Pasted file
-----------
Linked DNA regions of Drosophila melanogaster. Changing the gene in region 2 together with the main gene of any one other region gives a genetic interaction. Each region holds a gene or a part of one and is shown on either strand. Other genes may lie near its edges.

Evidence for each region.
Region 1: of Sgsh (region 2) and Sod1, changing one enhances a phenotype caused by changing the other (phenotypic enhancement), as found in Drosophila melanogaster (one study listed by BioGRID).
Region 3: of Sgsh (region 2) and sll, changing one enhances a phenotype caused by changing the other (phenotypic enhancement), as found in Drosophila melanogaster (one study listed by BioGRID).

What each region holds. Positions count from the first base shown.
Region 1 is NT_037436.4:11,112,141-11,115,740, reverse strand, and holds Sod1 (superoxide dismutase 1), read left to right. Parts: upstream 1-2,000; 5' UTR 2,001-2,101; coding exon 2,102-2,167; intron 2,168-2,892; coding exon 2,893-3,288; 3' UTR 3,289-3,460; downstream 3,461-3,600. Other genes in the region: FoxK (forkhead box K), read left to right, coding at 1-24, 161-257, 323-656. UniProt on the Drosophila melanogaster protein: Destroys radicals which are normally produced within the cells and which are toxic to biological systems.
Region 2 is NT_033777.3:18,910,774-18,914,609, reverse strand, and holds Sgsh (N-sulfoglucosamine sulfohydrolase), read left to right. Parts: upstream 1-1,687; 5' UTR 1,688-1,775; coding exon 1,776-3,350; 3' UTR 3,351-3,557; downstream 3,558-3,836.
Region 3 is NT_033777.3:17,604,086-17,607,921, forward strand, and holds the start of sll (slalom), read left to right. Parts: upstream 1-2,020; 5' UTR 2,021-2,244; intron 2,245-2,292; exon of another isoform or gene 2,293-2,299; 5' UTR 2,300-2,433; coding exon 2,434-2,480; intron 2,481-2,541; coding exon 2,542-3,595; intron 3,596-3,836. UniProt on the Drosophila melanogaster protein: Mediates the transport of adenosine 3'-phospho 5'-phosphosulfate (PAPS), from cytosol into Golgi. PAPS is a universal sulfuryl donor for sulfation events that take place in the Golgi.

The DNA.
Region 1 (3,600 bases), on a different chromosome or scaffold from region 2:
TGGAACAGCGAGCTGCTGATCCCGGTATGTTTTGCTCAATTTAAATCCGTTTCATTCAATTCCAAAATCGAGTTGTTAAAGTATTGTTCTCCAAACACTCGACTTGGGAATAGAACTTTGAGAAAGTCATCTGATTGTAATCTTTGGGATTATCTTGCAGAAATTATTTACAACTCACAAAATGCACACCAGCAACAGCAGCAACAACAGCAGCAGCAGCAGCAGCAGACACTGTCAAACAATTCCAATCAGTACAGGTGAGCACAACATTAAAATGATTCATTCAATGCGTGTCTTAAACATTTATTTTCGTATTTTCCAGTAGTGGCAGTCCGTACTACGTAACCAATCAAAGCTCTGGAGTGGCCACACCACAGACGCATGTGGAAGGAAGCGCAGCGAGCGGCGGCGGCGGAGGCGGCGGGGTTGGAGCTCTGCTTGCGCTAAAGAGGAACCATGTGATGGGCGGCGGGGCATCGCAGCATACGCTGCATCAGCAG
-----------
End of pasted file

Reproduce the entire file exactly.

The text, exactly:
Linked DNA regions of Drosophila melanogaster. Changing the gene in region 2 together with the main gene of any one other region gives a genetic interaction. Each region holds a gene or a part of one and is shown on either strand. Other genes may lie near its edges.

Evidence for each region.
Region 1: of Sgsh (region 2) and Sod1, changing one enhances a phenotype caused by changing the other (phenotypic enhancement), as found in Drosophila melanogaster (one study listed by BioGRID).
Region 3: of Sgsh (region 2) and sll, changing one enhances a phenotype caused by changing the other (phenotypic enhancement), as found in Drosophila melanogaster (one study listed by BioGRID).

What each region holds. Positions count from the first base shown.
Region 1 is NT_037436.4:11,112,141-11,115,740, reverse strand, and holds Sod1 (superoxide dismutase 1), read left to right. Parts: upstream 1-2,000; 5' UTR 2,001-2,101; coding exon 2,102-2,167; intron 2,168-2,892; coding exon 2,893-3,288; 3' UTR 3,289-3,460; downstream 3,461-3,600. Other genes in the region: FoxK (forkhead box K), read left to right, coding at 1-24, 161-257, 323-656. UniProt on the Drosophila melanogaster protein: Destroys radicals which are normally produced within the cells and which are toxic to biological systems.
Region 2 is NT_033777.3:18,910,774-18,914,609, reverse strand, and holds Sgsh (N-sulfoglucosamine sulfohydrolase), read left to right. Parts: upstream 1-1,687; 5' UTR 1,688-1,775; coding exon 1,776-3,350; 3' UTR 3,351-3,557; downstream 3,558-3,836.
Region 3 is NT_033777.3:17,604,086-17,607,921, forward strand, and holds the start of sll (slalom), read left to right. Parts: upstream 1-2,020; 5' UTR 2,021-2,244; intron 2,245-2,292; exon of another isoform or gene 2,293-2,299; 5' UTR 2,300-2,433; coding exon 2,434-2,480; intron 2,481-2,541; coding exon 2,542-3,595; intron 3,596-3,836. UniProt on the Drosophila melanogaster protein: Mediates the transport of adenosine 3'-phospho 5'-phosphosulfate (PAPS), from cytosol into Golgi. PAPS is a universal sulfuryl donor for sulfation events that take place in the Golgi.

The DNA.
Region 1 (3,600 bases), on a different chromosome or scaffold from region 2:
TGGAACAGCGAGCTGCTGATCCCGGTATGTTTTGCTCAATTTAAATCCGTTTCATTCAATTCCAAAATCGAGTTGTTAAAGTATTGTTCTCCAAACACTCGACTTGGGAATAGAACTTTGAGAAAGTCATCTGATTGTAATCTTTGGGATTATCTTGCAGAAATTATTTACAACTCACAAAATGCACACCAGCAACAGCAGCAACAACAGCAGCAGCAGCAGCAGCAGACACTGTCAAACAATTCCAATCAGTACAGGTGAGCACAACATTAAAATGATTCATTCAATGCGTGTCTTAAACATTTATTTTCGTATTTTCCAGTAGTGGCAGTCCGTACTACGTAACCAATCAAAGCTCTGGAGTGGCCACACCACAGACGCATGTGGAAGGAAGCGCAGCGAGCGGCGGCGGCGGAGGCGGCGGGGTTGGAGCTCTGCTTGCGCTAAAGAGGAACCATGTGATGGGCGGCGGGGCATCGCAGCATACGCTGCATCAGCAG